Childe Hassam: Impressionist in the West


Bullock, Margaret E.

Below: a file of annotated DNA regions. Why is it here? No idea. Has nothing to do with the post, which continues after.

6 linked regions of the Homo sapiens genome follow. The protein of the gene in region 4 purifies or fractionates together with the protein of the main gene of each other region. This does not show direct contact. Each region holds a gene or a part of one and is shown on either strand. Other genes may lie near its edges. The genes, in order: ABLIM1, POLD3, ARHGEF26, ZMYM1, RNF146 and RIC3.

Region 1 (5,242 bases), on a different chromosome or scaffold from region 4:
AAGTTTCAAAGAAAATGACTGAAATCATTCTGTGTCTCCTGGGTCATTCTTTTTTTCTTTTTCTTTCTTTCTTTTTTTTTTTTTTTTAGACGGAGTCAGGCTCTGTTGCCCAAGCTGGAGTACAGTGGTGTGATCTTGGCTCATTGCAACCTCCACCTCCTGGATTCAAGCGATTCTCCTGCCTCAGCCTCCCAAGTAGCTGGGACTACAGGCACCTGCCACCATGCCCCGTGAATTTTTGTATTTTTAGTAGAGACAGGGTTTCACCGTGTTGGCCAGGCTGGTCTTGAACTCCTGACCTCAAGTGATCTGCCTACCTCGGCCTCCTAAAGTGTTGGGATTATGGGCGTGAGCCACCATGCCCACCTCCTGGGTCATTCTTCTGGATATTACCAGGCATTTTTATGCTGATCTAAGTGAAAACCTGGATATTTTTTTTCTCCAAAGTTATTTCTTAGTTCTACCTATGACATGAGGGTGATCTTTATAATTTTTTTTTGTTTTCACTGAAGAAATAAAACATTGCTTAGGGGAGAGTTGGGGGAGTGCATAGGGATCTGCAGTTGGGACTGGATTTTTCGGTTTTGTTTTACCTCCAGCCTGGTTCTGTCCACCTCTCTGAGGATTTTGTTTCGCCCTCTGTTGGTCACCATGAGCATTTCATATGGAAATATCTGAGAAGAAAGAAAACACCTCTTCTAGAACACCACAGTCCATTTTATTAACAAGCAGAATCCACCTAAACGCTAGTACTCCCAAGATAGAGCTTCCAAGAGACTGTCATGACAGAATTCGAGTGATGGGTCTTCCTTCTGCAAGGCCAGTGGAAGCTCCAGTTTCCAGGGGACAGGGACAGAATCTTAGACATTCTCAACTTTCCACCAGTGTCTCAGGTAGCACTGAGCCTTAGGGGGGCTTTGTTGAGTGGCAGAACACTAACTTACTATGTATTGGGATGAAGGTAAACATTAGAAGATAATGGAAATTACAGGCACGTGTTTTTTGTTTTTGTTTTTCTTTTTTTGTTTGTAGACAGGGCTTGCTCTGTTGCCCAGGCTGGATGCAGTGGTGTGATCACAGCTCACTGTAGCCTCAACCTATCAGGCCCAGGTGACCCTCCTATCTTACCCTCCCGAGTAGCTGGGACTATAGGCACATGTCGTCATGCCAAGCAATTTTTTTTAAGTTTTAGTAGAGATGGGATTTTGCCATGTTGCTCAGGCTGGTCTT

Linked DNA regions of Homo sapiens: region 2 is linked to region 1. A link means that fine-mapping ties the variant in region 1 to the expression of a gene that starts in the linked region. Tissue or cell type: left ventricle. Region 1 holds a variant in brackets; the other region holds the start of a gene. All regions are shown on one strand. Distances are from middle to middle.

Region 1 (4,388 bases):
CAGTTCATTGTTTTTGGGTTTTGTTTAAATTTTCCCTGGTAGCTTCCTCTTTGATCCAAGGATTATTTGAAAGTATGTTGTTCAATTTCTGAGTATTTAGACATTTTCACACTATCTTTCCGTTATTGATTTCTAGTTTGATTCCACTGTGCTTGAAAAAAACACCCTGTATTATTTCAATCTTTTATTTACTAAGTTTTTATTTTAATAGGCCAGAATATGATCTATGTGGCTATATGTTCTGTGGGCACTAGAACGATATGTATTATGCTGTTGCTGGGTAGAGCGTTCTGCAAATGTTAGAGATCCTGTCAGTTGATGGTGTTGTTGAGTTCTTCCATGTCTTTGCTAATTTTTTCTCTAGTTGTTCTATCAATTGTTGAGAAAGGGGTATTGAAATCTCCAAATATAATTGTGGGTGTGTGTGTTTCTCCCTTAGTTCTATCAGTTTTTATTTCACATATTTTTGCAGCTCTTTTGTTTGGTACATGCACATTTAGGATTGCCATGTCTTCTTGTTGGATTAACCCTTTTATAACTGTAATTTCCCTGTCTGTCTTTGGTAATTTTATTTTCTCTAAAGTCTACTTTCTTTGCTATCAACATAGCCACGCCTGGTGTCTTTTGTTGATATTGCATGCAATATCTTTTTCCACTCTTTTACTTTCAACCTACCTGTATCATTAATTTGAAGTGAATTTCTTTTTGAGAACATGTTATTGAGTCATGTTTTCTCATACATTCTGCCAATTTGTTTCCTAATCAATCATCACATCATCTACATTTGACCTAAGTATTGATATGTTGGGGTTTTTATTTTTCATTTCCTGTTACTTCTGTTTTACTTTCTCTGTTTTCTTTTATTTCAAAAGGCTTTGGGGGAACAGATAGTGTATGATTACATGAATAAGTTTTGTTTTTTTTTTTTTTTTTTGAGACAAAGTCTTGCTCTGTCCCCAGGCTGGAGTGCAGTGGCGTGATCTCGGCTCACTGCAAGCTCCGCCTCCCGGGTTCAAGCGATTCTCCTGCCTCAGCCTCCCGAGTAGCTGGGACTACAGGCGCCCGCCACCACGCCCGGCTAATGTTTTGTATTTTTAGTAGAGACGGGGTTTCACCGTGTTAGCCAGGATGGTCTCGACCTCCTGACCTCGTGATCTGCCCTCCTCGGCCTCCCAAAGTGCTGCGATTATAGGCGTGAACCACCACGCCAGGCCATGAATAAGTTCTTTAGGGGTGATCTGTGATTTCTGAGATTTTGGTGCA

The renowned American Impressionist Childe Hassam built his reputation on light-filled images depicting the streets of New York and New England’s coastal resorts. He was also known as a consummate traveler who delighted in discovering and painting new scenes and unfamiliar landscapes. In 1904 and 1908, Hassam traveled west, visiting Oregon and the surrounding region. He was captivated by the beauty of the Northwest landscape: its rocky coast, lush valleys, forested mountains, and stark high deserts. During his sojourns in the West, he painted at least 60 images, ranging from portraits and still lifes to landscapes and seascapes in oil, watercolor, and pastel. Childe Hassam: Impressionist in the West explores this significant, but little known, body of work in the context of the artist’s entire oeuvre and larger developments in modern art at the turn of the century. Richly illustrated, it investigates how Hassam’s images of the West mirror a number of his personal and professional concerns; provides insights into technical aspects of his work, which he tended to adapt to the subject and circumstances at hand; and looks at how the West appealed to his desire to create an art that was purely American in both content and style. Childe Hassam: Impressionist in the West offers a lucid and in-depth look at this intriguing interlude in Hassam’s career and the remarkable works that resulted.

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